Creating a budget for your home improvement project does not need to be intimidating or cause World War III in your living room. Just take this simple crash course in everything you need to know about remodeling finance:
How Much Can You Afford?
This question alone is enough to strike fear into anyone's heart. The truth is not many people enjoy establishing a remodeling budget, and many just don't. Many homeowners prefer to call a remodeling contractor and expect him or her to create the budget for them, which is not the best way to begin. How do you start off right? You can begin by taking these four steps:
Step One: Decide how long you plan on staying in your home. The length of time you intend to stay in a home will affect how much money you should invest in it. If you are going to stay in the home for more than ten years, you should spend as much as you are able to create the home of your dreams. However, if you are planning on moving in the near future, you should take care not to over-build for your neighborhood. Look into the real estate comparisons for your area and keep your investment in line with the average home sales price. You don't want to invest thousands of dollars you won't be able to recoup at closing.
Step Two: Make a list of all your debts. You should include any debts you pay on a monthly basis, such as mortgages, car loans, credit cards, and any other items with a fixed monthly payment. This list should not include payments for groceries, utilities, telephone services, or other general expenses. Call this list your monthly expenses.
Step Three: Determine your total gross monthly income. Include all sources of income that you would list on a loan application.
Step Four: Complete the following worksheet to determine how much you can afford to pay for your remodeling project on a monthly basis. These formulas are used when the remodeling project is going to be financed. Warning: cash is not always the best option!
Step One: Determine Your Debt-To-Income (DTI) Ratio
Lenders use a simple Debt-to-Income (DTI) ratio to determine if a homeowner can afford the additional debt of a remodeling project.
Enter Your Total Monthly Expenses $ __________________
Add the Estimated Monthly Payment for the Remodeling
Project + $ __________________
Total = $ __________________
Divide the Total by Your Gross Monthly Income: $ __________________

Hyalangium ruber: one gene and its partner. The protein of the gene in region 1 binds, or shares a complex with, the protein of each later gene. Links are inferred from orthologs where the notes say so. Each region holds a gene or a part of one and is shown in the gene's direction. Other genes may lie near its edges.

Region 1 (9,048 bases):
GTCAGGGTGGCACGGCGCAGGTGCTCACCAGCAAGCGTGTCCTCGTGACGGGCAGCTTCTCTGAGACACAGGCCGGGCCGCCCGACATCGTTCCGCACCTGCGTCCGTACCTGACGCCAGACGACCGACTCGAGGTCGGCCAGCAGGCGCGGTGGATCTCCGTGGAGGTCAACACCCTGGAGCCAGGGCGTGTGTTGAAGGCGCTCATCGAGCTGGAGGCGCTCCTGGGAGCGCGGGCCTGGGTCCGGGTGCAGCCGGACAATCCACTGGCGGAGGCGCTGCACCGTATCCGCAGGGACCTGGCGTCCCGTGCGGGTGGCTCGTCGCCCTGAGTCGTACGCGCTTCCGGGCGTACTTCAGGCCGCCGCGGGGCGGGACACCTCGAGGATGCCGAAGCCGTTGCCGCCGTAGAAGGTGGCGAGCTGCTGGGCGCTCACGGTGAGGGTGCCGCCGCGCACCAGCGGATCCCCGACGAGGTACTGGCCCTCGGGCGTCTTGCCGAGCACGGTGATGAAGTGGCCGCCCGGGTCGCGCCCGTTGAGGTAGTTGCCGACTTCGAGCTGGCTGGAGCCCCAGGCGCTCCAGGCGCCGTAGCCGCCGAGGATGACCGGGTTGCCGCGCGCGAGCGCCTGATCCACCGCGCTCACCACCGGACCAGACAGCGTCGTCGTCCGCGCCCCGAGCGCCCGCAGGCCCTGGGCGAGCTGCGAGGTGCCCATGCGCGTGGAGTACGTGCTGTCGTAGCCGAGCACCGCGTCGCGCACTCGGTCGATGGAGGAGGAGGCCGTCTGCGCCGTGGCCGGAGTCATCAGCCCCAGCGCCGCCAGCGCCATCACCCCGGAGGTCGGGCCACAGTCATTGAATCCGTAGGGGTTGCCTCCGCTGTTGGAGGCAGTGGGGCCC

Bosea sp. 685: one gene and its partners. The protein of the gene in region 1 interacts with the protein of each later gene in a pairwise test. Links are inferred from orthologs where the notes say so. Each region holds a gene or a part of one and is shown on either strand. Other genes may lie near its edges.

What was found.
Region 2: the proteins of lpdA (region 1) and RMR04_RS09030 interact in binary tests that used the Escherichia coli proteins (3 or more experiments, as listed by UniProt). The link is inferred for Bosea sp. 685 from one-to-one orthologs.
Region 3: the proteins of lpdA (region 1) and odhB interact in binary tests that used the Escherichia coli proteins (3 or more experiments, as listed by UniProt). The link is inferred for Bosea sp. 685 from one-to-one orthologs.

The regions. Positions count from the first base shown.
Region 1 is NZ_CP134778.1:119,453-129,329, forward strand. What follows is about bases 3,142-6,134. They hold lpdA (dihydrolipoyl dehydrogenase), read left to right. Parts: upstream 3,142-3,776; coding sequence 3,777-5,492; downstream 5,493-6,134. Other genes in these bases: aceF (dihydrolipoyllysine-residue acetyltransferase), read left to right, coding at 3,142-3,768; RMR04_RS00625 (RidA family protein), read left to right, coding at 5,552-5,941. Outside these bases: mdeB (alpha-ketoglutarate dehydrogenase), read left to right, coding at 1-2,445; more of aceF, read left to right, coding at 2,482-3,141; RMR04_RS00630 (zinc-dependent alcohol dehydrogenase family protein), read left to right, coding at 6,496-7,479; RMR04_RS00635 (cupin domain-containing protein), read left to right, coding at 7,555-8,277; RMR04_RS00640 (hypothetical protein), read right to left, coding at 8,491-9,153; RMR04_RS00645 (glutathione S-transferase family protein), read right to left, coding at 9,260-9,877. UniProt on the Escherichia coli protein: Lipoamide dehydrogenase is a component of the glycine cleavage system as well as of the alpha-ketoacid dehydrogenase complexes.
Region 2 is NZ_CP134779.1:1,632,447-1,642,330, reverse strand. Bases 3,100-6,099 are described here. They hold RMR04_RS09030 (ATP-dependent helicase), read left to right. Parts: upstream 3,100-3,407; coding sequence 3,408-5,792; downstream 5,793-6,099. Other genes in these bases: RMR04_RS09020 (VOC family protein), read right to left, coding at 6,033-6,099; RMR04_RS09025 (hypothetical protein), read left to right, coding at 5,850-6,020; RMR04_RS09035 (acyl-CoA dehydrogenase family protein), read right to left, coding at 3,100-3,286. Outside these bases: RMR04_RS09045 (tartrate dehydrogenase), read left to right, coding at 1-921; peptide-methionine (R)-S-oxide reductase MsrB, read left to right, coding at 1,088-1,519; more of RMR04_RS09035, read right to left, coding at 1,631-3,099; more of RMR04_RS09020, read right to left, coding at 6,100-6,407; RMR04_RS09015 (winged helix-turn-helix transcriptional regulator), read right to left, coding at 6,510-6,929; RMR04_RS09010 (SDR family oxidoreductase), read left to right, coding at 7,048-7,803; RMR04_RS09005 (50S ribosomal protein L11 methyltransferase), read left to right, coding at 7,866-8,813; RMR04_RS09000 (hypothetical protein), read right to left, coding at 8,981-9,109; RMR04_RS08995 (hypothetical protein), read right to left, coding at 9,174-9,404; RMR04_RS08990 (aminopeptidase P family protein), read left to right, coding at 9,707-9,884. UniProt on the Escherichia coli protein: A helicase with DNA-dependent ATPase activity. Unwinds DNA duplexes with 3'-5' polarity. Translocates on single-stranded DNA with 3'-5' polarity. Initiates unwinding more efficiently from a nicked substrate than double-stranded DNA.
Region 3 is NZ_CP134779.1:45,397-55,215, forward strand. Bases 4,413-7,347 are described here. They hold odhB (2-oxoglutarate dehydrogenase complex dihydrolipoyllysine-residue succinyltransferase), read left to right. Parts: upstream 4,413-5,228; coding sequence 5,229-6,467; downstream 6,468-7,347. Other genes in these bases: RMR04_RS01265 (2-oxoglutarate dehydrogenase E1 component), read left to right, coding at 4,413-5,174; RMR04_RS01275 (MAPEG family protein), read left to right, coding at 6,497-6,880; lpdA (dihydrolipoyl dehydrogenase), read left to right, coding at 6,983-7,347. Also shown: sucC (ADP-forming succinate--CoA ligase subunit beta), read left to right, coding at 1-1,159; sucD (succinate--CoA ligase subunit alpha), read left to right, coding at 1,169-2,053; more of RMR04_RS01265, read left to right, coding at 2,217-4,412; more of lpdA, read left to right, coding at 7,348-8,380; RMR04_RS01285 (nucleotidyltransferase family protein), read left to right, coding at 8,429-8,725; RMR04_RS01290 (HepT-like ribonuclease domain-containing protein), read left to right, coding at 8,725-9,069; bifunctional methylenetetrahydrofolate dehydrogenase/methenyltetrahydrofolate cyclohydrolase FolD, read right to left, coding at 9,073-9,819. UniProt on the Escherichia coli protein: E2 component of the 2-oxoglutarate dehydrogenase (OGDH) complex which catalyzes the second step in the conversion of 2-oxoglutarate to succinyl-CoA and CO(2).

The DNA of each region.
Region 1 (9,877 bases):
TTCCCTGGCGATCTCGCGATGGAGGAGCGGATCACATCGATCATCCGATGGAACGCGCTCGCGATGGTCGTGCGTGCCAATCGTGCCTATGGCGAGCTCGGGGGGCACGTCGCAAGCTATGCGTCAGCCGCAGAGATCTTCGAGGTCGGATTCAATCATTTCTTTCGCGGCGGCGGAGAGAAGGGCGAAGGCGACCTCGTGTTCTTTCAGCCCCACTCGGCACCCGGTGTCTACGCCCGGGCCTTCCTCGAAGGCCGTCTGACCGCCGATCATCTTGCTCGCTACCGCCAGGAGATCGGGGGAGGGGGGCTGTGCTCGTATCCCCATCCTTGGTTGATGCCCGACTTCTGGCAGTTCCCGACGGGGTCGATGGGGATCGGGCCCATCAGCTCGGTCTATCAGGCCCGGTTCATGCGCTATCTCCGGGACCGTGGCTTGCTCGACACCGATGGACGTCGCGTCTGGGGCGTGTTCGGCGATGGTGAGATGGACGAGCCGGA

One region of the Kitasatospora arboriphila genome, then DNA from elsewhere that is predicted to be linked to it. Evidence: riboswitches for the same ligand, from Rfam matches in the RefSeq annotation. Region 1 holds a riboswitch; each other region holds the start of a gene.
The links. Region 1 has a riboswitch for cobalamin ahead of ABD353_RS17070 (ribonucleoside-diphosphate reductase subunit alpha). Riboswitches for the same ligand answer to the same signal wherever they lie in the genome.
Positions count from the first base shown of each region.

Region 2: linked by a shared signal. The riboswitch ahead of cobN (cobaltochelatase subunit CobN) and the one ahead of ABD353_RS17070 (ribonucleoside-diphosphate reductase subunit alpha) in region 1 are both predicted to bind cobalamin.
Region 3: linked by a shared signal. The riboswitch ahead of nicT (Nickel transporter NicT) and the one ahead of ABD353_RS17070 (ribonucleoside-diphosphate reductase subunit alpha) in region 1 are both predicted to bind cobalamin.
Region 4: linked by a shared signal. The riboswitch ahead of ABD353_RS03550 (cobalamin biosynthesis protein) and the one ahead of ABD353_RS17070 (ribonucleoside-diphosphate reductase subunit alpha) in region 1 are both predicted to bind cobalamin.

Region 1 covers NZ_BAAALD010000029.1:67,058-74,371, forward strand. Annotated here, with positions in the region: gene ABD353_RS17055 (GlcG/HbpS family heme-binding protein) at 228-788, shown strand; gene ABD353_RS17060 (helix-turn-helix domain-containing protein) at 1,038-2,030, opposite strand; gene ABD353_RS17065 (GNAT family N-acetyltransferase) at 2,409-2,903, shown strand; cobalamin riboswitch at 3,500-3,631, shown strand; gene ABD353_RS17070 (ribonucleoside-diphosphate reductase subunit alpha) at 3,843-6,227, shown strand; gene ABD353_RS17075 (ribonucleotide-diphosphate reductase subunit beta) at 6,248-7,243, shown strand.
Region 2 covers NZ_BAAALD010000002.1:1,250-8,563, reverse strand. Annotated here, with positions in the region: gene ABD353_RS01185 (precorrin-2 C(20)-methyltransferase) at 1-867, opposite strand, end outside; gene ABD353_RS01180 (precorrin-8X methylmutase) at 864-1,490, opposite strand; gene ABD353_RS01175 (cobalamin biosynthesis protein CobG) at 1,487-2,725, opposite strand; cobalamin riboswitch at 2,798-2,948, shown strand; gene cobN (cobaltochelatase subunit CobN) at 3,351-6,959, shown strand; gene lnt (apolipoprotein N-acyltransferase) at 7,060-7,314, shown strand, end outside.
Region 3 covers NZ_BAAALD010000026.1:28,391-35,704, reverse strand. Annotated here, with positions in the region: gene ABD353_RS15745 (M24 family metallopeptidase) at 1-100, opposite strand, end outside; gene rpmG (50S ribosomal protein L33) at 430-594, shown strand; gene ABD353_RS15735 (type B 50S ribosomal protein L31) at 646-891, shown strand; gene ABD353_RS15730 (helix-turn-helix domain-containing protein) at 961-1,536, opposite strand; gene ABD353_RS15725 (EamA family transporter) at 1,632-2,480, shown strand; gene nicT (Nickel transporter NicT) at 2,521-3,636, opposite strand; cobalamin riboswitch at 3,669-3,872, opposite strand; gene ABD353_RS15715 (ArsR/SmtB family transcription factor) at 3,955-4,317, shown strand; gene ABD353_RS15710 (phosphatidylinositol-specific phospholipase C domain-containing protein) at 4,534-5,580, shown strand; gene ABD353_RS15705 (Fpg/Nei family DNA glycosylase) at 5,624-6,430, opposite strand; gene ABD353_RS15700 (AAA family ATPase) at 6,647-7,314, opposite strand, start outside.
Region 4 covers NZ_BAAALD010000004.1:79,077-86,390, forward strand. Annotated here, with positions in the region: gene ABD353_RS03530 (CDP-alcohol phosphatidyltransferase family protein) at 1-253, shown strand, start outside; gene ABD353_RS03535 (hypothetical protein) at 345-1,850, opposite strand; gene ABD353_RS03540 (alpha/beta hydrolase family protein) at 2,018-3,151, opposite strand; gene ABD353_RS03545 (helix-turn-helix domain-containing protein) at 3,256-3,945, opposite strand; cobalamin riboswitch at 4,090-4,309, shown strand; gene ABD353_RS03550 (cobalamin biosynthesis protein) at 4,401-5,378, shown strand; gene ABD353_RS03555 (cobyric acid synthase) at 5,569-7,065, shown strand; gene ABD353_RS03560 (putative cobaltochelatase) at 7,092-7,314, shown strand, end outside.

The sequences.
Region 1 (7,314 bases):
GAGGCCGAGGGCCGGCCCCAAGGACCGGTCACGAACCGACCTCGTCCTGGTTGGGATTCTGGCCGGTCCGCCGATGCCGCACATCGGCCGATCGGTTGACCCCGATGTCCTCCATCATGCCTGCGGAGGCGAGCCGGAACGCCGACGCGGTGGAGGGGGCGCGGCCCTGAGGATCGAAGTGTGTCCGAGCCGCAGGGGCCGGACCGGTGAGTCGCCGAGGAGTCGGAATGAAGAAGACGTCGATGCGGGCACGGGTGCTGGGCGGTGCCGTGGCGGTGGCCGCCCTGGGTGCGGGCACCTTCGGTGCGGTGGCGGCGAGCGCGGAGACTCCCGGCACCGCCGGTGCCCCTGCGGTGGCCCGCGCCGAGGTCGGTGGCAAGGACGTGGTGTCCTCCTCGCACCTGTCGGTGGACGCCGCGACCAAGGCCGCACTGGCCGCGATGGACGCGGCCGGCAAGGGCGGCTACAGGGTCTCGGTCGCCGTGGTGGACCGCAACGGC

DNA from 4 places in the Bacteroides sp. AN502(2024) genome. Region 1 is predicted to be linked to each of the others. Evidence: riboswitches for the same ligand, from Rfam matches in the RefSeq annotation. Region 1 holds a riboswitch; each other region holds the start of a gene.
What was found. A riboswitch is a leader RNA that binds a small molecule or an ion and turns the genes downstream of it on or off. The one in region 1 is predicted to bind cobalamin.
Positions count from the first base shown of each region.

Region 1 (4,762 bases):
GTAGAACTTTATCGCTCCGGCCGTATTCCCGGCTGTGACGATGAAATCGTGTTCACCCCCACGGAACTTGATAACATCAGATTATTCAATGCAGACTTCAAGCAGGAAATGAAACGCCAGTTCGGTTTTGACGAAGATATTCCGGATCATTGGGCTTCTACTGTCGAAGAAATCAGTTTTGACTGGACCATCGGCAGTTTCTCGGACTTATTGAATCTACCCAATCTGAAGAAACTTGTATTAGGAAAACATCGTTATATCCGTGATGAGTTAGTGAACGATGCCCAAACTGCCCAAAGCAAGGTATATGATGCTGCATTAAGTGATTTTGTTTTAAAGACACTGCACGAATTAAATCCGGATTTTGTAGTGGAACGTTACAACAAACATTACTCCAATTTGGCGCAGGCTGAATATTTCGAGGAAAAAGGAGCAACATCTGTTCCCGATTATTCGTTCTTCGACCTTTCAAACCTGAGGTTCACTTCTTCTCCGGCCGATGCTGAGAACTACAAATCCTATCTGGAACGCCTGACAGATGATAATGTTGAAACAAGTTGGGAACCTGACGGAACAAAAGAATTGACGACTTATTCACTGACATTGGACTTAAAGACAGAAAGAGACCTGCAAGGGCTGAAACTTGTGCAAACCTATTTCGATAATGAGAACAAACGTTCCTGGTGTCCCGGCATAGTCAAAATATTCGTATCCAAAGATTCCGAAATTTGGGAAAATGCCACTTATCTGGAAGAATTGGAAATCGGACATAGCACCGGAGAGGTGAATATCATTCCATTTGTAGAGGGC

DTI % = __________________
Each lender will approve loans at a specific DTI percentage (most lenders will tell you what their set DTI ratio is, if you ask). For example, if the lender accepts DTI ratios of 45% and your DTI ratio is 30%, your loan would be approved. However, if your DTI ratio is 55 percent, you would need to find other financing options. Perhaps your lender offers debt consolidation loans that could reduce your DTI ratio, which brings us to the next step.
Step Two: Determine The Maximum Payment
The next step is to determine the maximum monthly payment you can afford for remodeling. Multiply your monthly gross income amount by the lender's maximum DTI allowance, and subtract your current total monthly expenses, excluding the estimated remodeling payment.
Maximum Payment Formula
Gross Monthly Income $ ________________
Lender's DTI ratio x ________________
Subtotal = $ ________________
Total Monthly Expenses : $ ________________
Maximum Affordable Payment = $ ________________
If the last line is negative, you will not be able to borrow from that lender. See Step Three (below) for further options.
Step Three: Consolidation
If your DTI ratio was above the lenders accepted percentage, or if your maximum affordable payment was too low, you may want to consider a debt consolidation loan. This would incorporate your current debts into the home improvement loan. Not only does this allow you to roll your debts into what may be a tax deductible loan, it also provides one easy payment for your debts and lowers your DTI percentage. In addition, the interest rate on a debt consolidation loan may be lower, which will save you additional money.
Source: National Association for the Remodeling Industry (NARI)